Today is the 94th birthday of the poet Maya Angelou. Maya Angelou was an American author, actress, screenwriter, dancer, poet and civil rights activist best known for her 1969 memoir, I Know Why the Caged Bird Sings, which made literary history as the first nonfiction bestseller by an African American woman. Angelou received several honors throughout her career, including two NAACP Image Awards in the outstanding literary work (nonfiction) category, in 2005 and 2009. The world is a better place because she was in it and still feels the loss that she has left.
NAME: Maya Angelou
AKA: Marguerite Johnson
DATE OF BIRTH: 4-Apr-1928
PLACE OF BIRTH: St. Louis, MO
DATE OF DEATH: 28-May-2014
PLACE OF DEATH: Winston-Salem, NC
CAUSE OF DEATH: unspecified
FATHER: Bailey Johnson (naval dietician)
MOTHER: Vivian Baxter
BROTHER: Bailey, Jr.
SON: Claude Johnson (“Guy”, b. 1945 out of wedlock, see Caged Bird Sings)
HUSBAND: Tosh Angelos (sailor, married five years, div. 1952)
HUSBAND: Paul Du Feu (m. 1973, div. 1981)
HUSBAND: Vusumzi Make (div. 1963)
Academy of Achievement (1990)
National Medal of Arts 2000
National Women’s Hall of Fame
Spingarn Medal 1994
St. Louis Walk of Fame
Order of the Long Leaf Pine
Presidential Medal of Freedom 2010
BEST KNOWN FOR: Maya Angelou was a civil rights activist, poet and award-winning author known for her acclaimed 1969 memoir, ‘I Know Why the Caged Bird Sings,’ and her numerous poetry and essay collections.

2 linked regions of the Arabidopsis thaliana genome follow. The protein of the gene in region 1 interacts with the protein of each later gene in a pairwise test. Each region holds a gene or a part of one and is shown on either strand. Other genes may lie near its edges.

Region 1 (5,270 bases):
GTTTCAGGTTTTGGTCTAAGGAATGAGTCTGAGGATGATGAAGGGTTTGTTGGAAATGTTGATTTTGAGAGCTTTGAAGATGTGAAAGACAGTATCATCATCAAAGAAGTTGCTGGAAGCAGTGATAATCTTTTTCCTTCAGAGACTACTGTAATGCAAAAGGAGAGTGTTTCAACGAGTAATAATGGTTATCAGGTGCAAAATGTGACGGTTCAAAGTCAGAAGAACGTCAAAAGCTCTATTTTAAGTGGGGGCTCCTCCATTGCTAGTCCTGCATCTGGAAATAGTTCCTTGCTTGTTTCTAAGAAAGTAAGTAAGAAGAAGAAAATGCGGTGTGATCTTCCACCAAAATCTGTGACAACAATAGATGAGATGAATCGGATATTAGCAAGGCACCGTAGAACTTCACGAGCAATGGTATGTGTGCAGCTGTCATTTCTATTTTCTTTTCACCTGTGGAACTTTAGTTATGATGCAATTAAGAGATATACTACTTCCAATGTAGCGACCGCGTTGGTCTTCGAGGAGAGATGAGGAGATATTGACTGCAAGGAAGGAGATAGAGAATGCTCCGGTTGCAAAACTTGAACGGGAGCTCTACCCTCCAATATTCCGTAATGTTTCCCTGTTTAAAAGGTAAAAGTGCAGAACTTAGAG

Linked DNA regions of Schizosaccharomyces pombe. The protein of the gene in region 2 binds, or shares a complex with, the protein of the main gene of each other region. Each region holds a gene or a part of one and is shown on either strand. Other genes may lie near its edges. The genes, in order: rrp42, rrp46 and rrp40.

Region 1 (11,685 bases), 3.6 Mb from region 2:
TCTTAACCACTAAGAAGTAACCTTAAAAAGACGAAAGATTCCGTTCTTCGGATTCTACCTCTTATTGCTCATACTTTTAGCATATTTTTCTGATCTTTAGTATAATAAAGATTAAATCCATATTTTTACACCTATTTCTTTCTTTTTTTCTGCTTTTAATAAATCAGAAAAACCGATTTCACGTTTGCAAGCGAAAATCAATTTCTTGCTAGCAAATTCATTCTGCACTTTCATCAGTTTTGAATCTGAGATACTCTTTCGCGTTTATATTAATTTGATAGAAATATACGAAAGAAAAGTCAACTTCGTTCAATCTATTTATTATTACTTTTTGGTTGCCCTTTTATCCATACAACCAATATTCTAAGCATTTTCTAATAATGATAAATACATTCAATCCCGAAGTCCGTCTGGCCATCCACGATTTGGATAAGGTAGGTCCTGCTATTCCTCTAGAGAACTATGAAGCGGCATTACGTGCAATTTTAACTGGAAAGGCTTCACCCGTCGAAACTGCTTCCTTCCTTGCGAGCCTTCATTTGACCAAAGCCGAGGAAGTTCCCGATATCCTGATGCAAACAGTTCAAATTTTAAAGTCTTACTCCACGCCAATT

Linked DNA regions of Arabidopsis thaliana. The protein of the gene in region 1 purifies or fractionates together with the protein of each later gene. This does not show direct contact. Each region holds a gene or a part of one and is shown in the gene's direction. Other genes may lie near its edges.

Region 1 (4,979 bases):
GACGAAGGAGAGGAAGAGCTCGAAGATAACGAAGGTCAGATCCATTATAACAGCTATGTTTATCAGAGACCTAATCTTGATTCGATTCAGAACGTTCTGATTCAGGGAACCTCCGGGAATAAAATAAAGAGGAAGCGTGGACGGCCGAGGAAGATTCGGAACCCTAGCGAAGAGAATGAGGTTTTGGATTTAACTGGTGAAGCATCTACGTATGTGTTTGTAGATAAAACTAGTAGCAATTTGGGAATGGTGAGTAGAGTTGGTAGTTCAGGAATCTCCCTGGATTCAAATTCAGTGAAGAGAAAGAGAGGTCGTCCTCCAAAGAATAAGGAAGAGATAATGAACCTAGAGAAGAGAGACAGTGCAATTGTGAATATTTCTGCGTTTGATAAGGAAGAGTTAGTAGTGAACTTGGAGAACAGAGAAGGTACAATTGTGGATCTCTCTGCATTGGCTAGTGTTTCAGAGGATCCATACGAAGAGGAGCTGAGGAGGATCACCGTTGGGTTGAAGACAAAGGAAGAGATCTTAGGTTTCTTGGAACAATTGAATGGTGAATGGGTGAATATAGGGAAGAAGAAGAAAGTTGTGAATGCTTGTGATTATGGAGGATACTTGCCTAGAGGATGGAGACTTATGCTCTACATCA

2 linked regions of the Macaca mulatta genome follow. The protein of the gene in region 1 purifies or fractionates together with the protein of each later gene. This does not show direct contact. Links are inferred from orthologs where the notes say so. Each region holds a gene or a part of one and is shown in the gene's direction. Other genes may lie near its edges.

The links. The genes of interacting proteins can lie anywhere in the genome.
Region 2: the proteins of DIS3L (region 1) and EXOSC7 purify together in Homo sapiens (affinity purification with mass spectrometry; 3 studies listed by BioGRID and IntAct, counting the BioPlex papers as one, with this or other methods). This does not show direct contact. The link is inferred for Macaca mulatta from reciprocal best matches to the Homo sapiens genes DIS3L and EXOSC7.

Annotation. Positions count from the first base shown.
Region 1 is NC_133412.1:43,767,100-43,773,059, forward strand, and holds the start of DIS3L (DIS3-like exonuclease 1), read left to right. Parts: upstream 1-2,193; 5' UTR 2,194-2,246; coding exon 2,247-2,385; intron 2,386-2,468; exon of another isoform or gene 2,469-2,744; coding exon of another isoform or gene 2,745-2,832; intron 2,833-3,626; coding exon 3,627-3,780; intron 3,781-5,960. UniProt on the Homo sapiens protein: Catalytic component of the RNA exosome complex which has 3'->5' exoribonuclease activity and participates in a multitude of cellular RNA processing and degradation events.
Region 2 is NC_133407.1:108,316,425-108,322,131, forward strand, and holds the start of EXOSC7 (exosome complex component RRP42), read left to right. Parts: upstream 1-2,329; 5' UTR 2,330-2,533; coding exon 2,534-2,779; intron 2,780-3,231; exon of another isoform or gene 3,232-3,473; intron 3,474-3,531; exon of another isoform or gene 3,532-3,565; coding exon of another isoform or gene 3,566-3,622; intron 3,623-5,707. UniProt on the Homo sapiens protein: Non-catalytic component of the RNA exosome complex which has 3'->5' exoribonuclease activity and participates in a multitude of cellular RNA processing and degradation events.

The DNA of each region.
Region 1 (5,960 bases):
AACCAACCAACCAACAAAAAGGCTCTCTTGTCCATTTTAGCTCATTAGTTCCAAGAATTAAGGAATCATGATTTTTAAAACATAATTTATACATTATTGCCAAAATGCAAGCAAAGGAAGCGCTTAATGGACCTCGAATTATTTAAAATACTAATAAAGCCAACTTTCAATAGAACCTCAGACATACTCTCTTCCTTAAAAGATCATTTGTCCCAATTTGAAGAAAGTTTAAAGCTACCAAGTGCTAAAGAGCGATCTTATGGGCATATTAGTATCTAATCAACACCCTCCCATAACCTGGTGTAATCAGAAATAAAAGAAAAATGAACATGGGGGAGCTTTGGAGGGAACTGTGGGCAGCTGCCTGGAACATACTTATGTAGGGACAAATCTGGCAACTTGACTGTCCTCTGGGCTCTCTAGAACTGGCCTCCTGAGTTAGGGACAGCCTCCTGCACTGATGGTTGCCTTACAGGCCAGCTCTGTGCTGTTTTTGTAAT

Angelou was born on April 4, 1928, in St. Louis, Missouri. Angelou had a difficult childhood. Her parents split up when she was very young, and she and her older brother, Bailey, were sent to live with their father’s mother, Anne Henderson, in Stamps, Arkansas.
As an African American, Angelou experienced firsthand racial prejudices and discrimination in Arkansas. She also suffered at the hands of a family associate around the age of 7: During a visit with her mother, Angelou was raped by her mother’s boyfriend. As vengeance for the sexual assault, Angelou’s uncles killed the boyfriend.
So traumatized by the experience, Angelou stopped talking. She returned to Arkansas and spent years as a virtual mute.
During World War II, Angelou moved to San Francisco, California. There she won a scholarship to study dance and acting at the California Labor School.
Also during this time, Angelou became the first Black female cable car conductor — a job she held only briefly — in San Francisco.
In the mid-1950s, Angelou’s career as a performer began to take off. She landed a role in a touring production of Porgy and Bess, later appearing in the off-Broadway production Calypso Heat Wave (1957) and releasing her first album, Miss Calypso (1957).
A member of the Harlem Writers Guild and a civil rights activist, Angelou organized and starred in the musical revue Cabaret for Freedom as a benefit for the Southern Christian Leadership Conference, also serving as the SCLC’s northern coordinator.
In 1961, Angelou appeared in an off-Broadway production of Jean Genet’s The Blacks with James Earl Jones, Lou Gossett Jr. and Cicely Tyson.
Angelou went on to earn a Tony Award nomination for her role in the play Look Away (1973) and an Emmy Award nomination for her work on the television miniseries Roots (1977), among other honors.
Angelou spent much of the 1960s abroad, living first in Egypt and then in Ghana, working as an editor and a freelance writer. Angelou also held a position at the University of Ghana for a time.